A simple disagreement is not a reason to contest a will
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A simple disagreement is not a reason to contest a will

| Apr 24, 2020 | probate litigation |

When a Nashville resident creates an estate plan, it is possible that not everyone will be happy with the decisions made. If an individual does disagree with the contents of a family member’s will, does that mean they can have a judge change it? The simple answer is that a person can only legally contest a will for certain reasons, and simply feeling slighted may not be enough.

So, why can a Nashville resident contest the will of a loved one who recently passed away? One reason why would be if there is evidence that the person creating the will executed it without the legal capacity to do so. When a person is already suffering from a condition such as Alzheimer’s disease or dementia, the law would probably consider it too late to establish legally the mental capacity required to execute a will. The law requires the person creating this estate-planning document to understand what is happening and the decisions reflected in the document.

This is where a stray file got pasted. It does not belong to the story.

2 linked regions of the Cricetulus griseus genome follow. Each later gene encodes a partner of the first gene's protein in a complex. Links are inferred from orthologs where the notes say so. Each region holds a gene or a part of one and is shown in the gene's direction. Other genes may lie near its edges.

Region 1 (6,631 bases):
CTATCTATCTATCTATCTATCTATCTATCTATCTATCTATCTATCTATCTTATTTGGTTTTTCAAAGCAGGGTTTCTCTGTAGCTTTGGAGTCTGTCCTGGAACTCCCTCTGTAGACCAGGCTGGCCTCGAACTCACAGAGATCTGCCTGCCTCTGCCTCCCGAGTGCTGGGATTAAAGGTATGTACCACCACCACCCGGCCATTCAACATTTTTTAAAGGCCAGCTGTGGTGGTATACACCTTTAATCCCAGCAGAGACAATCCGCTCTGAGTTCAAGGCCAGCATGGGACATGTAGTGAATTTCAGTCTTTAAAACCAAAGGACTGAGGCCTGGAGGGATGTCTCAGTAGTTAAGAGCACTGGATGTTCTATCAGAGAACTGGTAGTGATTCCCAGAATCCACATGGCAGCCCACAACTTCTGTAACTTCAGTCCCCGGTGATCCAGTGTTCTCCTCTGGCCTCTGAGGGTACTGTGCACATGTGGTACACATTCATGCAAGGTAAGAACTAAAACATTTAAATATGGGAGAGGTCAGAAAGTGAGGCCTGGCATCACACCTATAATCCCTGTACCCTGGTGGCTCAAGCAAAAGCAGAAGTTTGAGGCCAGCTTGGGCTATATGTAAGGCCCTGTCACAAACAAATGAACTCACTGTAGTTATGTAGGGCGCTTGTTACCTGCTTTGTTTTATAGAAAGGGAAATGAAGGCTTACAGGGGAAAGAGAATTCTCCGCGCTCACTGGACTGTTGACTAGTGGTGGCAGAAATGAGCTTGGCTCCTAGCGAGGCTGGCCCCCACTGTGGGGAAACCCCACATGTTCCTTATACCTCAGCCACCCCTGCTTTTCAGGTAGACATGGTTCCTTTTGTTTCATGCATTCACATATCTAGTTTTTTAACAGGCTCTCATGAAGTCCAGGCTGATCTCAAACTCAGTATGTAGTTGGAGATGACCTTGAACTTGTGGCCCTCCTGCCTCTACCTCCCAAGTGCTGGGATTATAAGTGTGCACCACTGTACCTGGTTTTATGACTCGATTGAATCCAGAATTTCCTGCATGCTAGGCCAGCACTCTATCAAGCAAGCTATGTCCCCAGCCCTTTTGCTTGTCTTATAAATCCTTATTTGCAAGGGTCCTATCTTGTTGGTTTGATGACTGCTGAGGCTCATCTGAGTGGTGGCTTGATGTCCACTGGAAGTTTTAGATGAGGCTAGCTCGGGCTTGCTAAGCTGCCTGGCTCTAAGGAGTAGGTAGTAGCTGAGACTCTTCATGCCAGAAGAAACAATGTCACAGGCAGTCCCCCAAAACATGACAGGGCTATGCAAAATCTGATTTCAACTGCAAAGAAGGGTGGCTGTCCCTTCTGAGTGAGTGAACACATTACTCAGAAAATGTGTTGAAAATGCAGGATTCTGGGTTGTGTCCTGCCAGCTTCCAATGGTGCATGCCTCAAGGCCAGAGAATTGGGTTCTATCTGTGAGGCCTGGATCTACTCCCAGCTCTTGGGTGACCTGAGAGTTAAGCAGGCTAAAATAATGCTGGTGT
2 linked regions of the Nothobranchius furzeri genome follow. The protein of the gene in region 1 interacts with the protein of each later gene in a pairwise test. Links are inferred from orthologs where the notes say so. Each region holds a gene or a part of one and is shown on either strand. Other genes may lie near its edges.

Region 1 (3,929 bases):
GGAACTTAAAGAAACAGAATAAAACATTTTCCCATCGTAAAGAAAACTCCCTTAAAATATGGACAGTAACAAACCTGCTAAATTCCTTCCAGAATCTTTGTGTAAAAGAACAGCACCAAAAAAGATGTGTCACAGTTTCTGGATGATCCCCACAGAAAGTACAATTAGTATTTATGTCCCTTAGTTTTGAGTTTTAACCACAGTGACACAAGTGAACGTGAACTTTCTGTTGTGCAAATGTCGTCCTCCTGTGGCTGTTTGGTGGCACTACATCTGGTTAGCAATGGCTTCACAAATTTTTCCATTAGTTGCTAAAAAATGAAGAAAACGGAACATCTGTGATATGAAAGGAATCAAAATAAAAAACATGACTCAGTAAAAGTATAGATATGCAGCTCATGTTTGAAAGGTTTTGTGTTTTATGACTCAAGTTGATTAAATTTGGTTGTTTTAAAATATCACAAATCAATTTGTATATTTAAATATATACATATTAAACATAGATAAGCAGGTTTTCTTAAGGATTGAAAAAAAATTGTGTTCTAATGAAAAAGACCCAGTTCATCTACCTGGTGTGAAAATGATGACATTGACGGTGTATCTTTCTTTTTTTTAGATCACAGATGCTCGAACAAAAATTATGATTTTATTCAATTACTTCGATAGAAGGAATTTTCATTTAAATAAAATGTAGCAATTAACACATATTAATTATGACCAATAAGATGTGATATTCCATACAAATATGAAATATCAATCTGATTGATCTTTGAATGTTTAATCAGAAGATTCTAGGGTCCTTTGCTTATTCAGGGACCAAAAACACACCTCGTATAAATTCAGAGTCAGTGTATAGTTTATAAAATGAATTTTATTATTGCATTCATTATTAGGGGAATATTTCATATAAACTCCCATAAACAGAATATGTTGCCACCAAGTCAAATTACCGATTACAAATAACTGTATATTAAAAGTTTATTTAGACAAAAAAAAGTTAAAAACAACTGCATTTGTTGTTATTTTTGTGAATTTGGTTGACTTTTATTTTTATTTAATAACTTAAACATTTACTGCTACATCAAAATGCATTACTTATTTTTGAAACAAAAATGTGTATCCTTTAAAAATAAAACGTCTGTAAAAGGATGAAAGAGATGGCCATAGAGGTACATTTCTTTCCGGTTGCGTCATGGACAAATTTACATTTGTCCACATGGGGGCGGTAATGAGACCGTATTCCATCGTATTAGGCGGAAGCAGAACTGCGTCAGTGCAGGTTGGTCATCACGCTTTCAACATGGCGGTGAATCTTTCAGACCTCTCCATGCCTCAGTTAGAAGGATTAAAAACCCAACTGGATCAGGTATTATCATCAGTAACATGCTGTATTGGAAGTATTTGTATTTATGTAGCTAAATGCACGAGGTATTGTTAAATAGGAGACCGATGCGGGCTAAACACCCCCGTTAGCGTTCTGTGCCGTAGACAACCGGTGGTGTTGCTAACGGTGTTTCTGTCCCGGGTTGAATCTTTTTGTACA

Going along with the issue of mental capacity is the possibility that the signer was somehow tricked into it. Perhaps a family member, caregiver or friend put pressure and undue influence on a loved one to make certain provisions in his or her will that would benefit that person. If evidence exists that the person benefitting from the will isolated that person, paid for the will or spoke directly to an attorney about the other person’s will, it may be possible to prove undue influence.

Finally, in order for a will to be valid, it must be executed in accordance with the law. For example, if the will was not witnessed, it may not not comply with the law (although under certain conditions, holographic wills are valid in Tennessee). Anyone who believes that any of these issues exist may want to contest a will. However, this is not an easy process, and it would be wise to consult with an experienced attorney before moving forward.